Equal Employment Opportunity Commission (EEOC): The government agency responsible for enforcing federal laws that make it illegal to discriminate against a job applicant or an employee because of the person’s race, color, religion, sex (including pregnancy, gender identity, and sexual orientation), national origin, age (40 or older), disability, or genetic information.
essential job function: Fundamental duties of a job.
federal contractor: Companies or individuals who enter into a contract with the United States to do a certain job, sell services or products, or provide materials and labor.
federal subcontractor: A company that does business with another company that has contracts with the federal government.
inclusion: The process of creating a workplace where all individuals, including people with disabilities, are not only employed but are full members of the work community.
invisible disability: A disability that is not immediately apparent; sometimes called a hidden disability.
learning disability: Conditions that result in learning challenges or difficulties in particular skill areas, such as reading or math. Often referred to as LD, these difficulties are not connected to intelligence and are not caused by problems with hearing or vision or by lack of educational opportunity.
natural supports: Social supports that already exist in the workplace, including people and personal relationships; often provided by professional colleagues, such as mentoring, feedback on job performance, friendship, or socializing outside of work.
neurodiversity: The idea that brain differences such as autism are normal variations in the human population, rather than deficits or disorders; neurodiversity can also refer to embracing such differences.
Office of Federal Contract Compliance Programs (OFCCP): Part of the Department of Labor; responsible for enforcing nondiscrimination laws related to federal contractors and subcontractors and compliance with legal requirement to take affirmative action.
physical accessibility: A form of accessibility that focuses on making physical spaces, such as elevators, reserved parking spots, and restroom stalls, accessible to people who use wheelchairs or who have other physical impairments.
reasonable accommodation: An adjustment or modification to a job or work environment that allows an individual with a disability to apply for a job, perform the essential functions of the job, or enjoy benefits equal to those offered to employees who do not have a disability.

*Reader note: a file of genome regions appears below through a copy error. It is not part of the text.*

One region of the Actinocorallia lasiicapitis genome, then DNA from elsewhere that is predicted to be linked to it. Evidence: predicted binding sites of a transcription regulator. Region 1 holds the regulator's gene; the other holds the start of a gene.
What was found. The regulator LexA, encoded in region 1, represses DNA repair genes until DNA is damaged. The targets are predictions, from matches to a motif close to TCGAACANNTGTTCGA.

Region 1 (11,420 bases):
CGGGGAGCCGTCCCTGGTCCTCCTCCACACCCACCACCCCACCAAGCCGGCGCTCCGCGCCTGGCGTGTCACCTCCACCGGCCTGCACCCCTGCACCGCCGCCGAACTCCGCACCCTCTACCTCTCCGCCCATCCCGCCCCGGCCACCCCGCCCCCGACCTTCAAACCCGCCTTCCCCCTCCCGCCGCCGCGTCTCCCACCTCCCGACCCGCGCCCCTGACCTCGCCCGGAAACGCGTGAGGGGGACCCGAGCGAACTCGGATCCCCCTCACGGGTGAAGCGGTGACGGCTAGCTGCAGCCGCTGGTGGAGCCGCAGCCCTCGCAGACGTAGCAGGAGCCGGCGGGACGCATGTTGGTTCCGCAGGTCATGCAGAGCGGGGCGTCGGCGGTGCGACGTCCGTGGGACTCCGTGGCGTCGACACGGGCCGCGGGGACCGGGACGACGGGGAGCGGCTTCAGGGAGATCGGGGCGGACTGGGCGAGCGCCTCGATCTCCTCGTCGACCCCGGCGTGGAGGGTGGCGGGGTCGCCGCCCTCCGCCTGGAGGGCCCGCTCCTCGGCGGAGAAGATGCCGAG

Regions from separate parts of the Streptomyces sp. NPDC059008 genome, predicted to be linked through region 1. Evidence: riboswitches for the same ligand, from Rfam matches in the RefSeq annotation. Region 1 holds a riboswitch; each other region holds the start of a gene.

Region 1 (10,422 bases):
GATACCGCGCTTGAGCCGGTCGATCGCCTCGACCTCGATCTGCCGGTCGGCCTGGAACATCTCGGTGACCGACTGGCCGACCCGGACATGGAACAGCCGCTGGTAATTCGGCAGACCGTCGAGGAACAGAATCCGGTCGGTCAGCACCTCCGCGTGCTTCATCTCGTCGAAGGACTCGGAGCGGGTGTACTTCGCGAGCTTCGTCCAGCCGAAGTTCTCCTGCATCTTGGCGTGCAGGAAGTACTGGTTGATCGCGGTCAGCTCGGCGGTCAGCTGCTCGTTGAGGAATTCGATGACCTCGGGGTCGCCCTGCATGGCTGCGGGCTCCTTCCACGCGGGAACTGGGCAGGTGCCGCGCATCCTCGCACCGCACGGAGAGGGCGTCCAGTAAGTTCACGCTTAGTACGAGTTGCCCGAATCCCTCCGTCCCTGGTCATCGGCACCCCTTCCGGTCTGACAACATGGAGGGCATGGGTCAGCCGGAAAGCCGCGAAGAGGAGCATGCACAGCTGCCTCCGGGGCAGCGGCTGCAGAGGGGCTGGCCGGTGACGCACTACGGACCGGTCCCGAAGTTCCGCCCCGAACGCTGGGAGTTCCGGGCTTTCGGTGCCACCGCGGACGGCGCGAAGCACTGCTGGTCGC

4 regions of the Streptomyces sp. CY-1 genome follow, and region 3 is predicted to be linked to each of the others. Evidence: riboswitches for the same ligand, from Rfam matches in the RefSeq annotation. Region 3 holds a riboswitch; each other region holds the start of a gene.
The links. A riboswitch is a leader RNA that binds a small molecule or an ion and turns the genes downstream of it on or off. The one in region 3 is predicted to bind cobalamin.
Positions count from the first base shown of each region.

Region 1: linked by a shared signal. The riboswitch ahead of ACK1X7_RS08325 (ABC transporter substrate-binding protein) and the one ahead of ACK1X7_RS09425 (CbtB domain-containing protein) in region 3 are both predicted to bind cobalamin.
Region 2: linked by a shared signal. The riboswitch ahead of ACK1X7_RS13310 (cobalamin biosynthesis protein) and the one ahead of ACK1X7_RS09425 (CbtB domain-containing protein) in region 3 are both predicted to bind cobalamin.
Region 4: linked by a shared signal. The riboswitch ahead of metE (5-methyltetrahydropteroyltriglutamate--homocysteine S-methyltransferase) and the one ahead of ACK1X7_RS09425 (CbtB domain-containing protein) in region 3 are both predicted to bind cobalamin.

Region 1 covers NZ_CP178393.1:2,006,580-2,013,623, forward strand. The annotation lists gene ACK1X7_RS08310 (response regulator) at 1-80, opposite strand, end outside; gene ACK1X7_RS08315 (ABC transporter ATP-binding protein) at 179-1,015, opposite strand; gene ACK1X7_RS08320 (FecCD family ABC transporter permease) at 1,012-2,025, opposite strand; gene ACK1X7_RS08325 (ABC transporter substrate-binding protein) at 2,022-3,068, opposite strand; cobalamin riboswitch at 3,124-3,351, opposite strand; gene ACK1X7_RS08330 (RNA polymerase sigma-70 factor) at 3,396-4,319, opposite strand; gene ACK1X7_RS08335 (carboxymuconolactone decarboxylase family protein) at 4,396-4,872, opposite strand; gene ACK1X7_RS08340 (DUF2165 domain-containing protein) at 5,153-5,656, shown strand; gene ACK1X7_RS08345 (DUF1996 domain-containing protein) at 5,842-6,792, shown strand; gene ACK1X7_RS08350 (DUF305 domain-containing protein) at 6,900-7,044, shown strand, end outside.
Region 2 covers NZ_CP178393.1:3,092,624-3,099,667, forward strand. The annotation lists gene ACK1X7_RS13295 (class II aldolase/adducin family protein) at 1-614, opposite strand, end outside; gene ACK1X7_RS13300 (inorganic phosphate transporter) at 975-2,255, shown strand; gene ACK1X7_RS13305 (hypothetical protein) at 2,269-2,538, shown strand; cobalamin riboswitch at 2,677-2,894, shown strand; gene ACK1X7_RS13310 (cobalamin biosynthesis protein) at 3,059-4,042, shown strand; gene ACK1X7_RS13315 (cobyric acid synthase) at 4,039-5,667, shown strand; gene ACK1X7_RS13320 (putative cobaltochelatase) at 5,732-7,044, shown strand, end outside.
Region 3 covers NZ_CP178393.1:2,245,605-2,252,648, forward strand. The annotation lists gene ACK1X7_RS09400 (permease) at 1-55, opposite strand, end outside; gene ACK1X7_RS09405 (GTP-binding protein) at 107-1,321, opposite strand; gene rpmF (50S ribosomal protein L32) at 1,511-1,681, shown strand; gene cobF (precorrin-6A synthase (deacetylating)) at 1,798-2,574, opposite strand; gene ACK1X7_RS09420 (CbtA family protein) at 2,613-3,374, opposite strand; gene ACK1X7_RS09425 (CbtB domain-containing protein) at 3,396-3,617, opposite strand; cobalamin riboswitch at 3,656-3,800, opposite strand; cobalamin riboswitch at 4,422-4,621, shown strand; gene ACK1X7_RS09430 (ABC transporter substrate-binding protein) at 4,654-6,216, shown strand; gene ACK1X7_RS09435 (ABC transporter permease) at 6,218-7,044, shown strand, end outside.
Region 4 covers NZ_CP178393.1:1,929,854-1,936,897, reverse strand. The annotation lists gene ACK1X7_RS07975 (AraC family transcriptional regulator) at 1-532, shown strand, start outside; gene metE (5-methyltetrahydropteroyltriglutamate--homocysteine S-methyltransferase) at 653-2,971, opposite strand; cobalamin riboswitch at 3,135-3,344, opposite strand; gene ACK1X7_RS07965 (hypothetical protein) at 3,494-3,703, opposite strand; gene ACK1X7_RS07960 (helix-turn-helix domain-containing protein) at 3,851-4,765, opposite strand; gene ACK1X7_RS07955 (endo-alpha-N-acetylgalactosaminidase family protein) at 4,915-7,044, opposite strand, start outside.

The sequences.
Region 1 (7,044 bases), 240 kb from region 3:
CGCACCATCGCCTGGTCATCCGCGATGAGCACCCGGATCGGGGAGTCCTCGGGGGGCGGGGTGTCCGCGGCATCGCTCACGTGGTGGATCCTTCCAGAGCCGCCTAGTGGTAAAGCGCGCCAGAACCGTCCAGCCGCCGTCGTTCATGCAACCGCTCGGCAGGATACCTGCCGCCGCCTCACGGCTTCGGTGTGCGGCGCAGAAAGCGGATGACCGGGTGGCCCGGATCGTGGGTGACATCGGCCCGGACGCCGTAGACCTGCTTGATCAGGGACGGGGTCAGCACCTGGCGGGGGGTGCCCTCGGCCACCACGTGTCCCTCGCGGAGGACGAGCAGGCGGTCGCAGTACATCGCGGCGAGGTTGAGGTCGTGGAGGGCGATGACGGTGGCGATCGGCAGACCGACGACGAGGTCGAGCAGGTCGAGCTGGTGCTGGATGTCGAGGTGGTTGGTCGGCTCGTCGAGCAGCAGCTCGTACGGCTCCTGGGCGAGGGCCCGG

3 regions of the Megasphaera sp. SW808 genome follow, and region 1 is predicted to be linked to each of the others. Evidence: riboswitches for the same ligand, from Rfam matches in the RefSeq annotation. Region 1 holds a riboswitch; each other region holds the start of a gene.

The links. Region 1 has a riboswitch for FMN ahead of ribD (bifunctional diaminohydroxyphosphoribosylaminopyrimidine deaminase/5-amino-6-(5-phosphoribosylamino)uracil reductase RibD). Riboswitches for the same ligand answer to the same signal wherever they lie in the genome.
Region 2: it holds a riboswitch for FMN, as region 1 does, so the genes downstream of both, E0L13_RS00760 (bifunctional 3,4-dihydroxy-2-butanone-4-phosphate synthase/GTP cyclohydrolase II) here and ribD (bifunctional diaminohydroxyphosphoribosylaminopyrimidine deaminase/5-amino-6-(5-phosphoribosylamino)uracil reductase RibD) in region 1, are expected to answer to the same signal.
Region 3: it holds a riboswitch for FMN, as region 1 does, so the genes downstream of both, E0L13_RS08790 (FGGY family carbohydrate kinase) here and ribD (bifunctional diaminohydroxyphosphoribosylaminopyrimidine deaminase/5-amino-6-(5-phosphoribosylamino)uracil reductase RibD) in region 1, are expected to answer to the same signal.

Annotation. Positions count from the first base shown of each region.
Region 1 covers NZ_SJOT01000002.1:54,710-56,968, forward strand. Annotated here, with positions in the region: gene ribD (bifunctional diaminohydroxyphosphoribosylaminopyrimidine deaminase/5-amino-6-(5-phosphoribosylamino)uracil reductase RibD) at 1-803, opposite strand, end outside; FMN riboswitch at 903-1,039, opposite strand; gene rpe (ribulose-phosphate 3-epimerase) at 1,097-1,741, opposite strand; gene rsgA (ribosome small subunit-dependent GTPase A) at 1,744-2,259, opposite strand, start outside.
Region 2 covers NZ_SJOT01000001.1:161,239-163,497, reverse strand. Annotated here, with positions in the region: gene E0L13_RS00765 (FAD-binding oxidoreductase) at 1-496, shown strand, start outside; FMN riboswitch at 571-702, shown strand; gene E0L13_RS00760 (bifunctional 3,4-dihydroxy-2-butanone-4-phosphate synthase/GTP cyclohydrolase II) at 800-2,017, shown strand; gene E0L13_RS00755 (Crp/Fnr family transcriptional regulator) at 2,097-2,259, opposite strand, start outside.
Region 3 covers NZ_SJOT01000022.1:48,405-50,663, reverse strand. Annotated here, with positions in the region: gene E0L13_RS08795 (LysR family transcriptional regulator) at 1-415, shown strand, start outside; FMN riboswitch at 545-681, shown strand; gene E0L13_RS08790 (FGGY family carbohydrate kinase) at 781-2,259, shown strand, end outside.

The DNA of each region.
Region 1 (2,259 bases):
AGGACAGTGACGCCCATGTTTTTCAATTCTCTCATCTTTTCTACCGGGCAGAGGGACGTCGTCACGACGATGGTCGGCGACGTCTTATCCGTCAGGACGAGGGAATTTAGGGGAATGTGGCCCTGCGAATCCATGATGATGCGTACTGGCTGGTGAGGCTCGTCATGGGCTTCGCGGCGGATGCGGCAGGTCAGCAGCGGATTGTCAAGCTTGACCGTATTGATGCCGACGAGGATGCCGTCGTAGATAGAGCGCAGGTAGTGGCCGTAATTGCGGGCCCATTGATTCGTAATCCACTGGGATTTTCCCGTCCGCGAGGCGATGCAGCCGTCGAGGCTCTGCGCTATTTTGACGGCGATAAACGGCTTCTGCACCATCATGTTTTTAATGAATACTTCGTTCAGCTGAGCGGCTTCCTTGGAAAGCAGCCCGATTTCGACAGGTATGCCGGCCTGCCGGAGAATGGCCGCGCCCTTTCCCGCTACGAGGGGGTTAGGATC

Rehabilitation Act of 1973 (Rehab Act): Prohibits discrimination on the basis of disability in programs conducted by federal agencies, in programs receiving federal financial assistance, in federal employment, and in the employment practices of federal contractors and subcontractors.
Section 503: Section of the Rehabilitation Act of 1973 that prohibits federal contractors and subcontractors from discriminating in employment against people with disabilities and requires these employers to take affirmative action to recruit, hire, promote, and retain people with disabilities.
Section 504: Section of the Rehabilitation Act of 1973 that prohibits discrimination against qualified individuals with disabilities by any program or activity receiving federal financial assistance or by any program or activity conducted by a federal executive agency or the U.S. Postal Service.
Section 508: Section of the Rehabilitation Act of 1973 that requires federal agencies to make their electronic and information technology accessible to people with disabilities.
self-identification: An employee telling their employer or potential employer, as part of an affirmative action initiative or goals set as part of a disability inclusion initiative, that they have or ever had a disability.
sensory processing issues: Difficulties in organizing information from the senses, such as over- or under-responding to sights, sounds, smells, touch, and sensory input related to balance and movement; often co-occurs with ADHD or autism.
turnover rate: Percentage of a company’s employees who stop working there within a given amount of time.
unemployment rate: Percentage of unemployed workers in the total labor force.
universal design: The process of creating objects or environments such as workplaces that can be used by the widest possible range of people.
Vietnam Era Veterans’ Readjustment Assistance Act of 1974 (VEVRAA): Prohibits federal contractors and subcontractors from discriminating in employment against protected veterans and requires employers with federal contracts or subcontracts of $100,000 or more to take affirmative action to recruit, hire, promote, and retain these veterans.
Vocational Rehabilitation (VR): A state-supported division of services that assists individuals with disabilities in preparing for, securing, regaining, or retaining meaningful employment.
Work Opportunity Tax Credit (WOTC): A federal tax credit that is available to employers for hiring individuals from certain target groups who have consistently faced significant barriers to employment. workplace flexibility: Adjustments to where, when, and how an employee works to better accommodate their personal needs. Examples include part-time or flexible hours and the ability to work remotely.
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Disability inclusion is about more than hiring people with disabilities. It’s about creating a workplace where all employees can thrive.